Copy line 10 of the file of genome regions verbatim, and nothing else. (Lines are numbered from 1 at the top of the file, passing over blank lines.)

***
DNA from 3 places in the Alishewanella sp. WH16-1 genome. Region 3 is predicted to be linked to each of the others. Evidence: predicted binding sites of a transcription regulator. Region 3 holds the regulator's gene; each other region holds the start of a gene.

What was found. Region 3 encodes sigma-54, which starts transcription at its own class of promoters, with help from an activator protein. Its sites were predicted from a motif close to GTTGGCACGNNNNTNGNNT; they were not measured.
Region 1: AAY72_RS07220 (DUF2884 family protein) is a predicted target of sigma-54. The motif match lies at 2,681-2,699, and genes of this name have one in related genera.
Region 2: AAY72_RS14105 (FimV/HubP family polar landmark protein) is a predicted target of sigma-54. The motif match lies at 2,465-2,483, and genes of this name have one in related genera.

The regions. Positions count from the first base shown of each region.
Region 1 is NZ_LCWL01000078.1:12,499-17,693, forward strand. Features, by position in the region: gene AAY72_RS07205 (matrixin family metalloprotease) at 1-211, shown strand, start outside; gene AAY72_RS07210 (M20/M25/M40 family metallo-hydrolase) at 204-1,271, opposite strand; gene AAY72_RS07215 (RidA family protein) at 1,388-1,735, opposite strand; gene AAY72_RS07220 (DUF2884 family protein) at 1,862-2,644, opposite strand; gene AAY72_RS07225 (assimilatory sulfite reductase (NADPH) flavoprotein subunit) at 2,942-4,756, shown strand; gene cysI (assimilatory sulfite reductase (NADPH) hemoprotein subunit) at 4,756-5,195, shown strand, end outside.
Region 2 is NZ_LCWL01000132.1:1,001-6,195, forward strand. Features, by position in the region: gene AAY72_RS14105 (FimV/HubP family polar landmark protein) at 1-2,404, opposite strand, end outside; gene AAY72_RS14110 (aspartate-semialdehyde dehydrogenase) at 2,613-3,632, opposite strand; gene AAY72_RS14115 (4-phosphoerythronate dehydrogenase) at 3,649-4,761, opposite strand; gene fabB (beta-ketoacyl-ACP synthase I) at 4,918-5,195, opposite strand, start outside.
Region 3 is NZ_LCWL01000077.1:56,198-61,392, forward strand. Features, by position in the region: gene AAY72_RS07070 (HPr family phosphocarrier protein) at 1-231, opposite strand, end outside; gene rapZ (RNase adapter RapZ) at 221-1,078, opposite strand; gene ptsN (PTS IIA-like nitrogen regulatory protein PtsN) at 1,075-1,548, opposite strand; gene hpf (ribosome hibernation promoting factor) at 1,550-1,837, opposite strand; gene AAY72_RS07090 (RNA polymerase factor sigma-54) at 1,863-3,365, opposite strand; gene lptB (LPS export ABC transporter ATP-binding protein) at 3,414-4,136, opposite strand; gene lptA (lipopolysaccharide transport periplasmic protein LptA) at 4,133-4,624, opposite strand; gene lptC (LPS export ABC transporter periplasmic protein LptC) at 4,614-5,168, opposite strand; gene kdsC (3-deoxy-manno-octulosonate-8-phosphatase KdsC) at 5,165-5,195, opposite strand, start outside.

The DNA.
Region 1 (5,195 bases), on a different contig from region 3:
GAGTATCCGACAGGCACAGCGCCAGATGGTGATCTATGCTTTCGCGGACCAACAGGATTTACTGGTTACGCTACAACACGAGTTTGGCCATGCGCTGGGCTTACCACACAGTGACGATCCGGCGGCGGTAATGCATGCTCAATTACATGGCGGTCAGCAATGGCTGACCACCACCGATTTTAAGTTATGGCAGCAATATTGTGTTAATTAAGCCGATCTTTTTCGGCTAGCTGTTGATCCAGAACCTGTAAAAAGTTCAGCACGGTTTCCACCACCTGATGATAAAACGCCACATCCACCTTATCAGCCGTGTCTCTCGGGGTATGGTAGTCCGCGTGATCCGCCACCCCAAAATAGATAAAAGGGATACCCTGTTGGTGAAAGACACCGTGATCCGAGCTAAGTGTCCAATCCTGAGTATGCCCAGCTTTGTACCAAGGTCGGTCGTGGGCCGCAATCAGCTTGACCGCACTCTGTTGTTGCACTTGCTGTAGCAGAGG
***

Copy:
Region 1 (5,195 bases), on a different contig from region 3: